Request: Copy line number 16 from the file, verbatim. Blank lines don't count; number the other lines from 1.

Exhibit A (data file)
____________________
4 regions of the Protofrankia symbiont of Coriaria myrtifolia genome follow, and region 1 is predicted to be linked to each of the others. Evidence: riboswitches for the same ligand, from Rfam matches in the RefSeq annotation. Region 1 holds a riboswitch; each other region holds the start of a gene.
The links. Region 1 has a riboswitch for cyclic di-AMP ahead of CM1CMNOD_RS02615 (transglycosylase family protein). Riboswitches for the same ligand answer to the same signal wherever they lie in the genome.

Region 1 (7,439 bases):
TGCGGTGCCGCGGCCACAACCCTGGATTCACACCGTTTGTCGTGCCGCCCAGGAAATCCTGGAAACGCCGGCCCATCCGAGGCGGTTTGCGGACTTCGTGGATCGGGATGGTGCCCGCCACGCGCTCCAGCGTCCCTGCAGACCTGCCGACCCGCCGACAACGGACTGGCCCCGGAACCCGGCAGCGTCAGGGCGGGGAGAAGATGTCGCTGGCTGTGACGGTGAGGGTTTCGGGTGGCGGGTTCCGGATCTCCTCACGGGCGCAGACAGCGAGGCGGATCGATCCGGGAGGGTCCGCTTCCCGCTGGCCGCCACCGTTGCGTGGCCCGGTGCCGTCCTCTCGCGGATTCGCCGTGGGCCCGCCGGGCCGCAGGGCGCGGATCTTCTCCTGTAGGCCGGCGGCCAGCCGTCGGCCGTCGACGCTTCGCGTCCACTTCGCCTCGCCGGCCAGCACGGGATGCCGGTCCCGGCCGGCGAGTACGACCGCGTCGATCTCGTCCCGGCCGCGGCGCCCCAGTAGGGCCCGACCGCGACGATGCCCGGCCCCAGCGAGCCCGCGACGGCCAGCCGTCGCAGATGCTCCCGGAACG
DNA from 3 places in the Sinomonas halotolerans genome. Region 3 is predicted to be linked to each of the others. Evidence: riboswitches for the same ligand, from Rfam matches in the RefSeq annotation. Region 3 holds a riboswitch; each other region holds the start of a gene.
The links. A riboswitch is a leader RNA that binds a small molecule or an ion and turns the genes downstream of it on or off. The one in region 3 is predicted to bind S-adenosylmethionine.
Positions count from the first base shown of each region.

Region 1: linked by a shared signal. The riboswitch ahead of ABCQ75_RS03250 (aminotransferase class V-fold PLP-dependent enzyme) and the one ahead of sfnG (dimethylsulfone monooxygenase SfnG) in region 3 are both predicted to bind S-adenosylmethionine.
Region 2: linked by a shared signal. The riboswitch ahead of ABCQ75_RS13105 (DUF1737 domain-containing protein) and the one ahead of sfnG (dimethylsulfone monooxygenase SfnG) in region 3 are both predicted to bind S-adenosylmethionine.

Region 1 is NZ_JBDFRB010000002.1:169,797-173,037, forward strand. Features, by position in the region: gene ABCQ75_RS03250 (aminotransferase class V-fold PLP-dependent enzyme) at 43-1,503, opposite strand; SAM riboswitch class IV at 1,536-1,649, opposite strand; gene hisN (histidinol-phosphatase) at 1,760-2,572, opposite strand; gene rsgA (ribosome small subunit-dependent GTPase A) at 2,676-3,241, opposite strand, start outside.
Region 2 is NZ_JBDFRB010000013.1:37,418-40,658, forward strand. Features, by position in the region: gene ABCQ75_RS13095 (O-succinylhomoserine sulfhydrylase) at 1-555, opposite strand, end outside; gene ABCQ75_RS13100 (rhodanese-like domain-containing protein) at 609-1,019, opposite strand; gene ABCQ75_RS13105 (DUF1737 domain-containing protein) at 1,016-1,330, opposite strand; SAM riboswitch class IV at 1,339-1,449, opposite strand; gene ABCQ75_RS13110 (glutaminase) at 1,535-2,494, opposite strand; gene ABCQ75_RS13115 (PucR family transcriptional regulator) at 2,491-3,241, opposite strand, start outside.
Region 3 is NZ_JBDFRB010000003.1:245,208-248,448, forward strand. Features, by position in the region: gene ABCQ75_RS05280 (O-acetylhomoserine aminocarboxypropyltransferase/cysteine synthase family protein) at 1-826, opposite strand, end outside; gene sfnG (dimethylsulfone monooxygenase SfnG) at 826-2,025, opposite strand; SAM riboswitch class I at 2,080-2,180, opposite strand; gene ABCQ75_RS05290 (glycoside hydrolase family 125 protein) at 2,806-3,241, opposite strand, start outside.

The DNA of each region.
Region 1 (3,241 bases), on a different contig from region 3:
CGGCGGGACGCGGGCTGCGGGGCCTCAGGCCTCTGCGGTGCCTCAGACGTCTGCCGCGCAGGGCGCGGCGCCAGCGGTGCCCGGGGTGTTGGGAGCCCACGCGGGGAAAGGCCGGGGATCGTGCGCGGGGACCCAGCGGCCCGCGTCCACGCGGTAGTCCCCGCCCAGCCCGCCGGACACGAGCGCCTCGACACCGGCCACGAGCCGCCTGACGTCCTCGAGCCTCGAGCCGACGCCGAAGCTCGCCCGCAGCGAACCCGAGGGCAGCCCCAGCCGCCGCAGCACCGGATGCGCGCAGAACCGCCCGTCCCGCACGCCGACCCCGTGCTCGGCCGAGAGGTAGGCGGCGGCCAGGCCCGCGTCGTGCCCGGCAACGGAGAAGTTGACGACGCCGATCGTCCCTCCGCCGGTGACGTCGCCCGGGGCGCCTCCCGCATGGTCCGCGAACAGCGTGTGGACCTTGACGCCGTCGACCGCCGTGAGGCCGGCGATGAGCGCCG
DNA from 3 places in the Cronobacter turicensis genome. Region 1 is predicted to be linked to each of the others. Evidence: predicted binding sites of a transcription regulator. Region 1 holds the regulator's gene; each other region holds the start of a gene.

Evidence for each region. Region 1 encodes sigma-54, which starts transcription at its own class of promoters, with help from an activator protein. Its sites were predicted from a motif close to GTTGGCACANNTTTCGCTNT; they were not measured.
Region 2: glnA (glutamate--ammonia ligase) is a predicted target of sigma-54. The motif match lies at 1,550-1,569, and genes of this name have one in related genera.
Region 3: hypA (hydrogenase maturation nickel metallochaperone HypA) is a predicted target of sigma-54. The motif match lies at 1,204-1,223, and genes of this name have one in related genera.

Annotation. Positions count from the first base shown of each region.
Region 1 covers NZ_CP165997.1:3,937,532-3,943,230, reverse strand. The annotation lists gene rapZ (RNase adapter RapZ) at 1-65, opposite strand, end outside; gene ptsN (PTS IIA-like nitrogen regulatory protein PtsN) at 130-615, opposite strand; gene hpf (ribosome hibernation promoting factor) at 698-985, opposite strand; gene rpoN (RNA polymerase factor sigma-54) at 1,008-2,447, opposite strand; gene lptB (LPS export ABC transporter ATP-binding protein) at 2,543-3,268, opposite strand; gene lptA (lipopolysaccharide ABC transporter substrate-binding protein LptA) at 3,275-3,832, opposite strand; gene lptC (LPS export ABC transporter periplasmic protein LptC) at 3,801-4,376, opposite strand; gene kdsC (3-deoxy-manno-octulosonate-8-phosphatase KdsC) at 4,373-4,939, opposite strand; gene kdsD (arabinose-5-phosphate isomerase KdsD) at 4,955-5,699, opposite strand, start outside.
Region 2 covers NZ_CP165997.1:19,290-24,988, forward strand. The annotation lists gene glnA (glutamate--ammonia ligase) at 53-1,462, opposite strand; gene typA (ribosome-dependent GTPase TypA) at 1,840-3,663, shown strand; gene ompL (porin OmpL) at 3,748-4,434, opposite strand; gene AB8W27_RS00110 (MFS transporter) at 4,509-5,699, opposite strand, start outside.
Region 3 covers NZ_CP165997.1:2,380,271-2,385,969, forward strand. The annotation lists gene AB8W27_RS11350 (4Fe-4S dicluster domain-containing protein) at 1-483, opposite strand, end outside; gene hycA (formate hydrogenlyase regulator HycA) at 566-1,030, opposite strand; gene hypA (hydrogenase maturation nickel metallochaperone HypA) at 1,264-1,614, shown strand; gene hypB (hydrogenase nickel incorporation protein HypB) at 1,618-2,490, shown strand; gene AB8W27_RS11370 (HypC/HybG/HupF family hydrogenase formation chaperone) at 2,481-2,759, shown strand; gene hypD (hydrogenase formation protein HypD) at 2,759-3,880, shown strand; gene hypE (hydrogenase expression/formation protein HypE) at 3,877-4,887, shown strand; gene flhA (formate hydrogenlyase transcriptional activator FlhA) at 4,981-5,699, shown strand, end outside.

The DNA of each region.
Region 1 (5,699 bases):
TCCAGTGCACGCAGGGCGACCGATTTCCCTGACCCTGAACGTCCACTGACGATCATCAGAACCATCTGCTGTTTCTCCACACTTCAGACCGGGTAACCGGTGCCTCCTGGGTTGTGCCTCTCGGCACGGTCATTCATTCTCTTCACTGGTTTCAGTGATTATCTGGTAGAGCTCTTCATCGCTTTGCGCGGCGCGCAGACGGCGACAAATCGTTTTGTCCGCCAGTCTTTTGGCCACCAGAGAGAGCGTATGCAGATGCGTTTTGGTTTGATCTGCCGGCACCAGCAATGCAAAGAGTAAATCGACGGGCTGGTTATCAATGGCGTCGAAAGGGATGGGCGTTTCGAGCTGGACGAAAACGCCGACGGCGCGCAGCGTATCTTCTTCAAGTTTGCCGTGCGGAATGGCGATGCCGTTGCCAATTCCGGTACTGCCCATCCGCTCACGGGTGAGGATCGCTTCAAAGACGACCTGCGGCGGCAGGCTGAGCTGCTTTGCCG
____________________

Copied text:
DNA from 3 places in the Cronobacter turicensis genome. Region 1 is predicted to be linked to each of the others. Evidence: predicted binding sites of a transcription regulator. Region 1 holds the regulator's gene; each other region holds the start of a gene.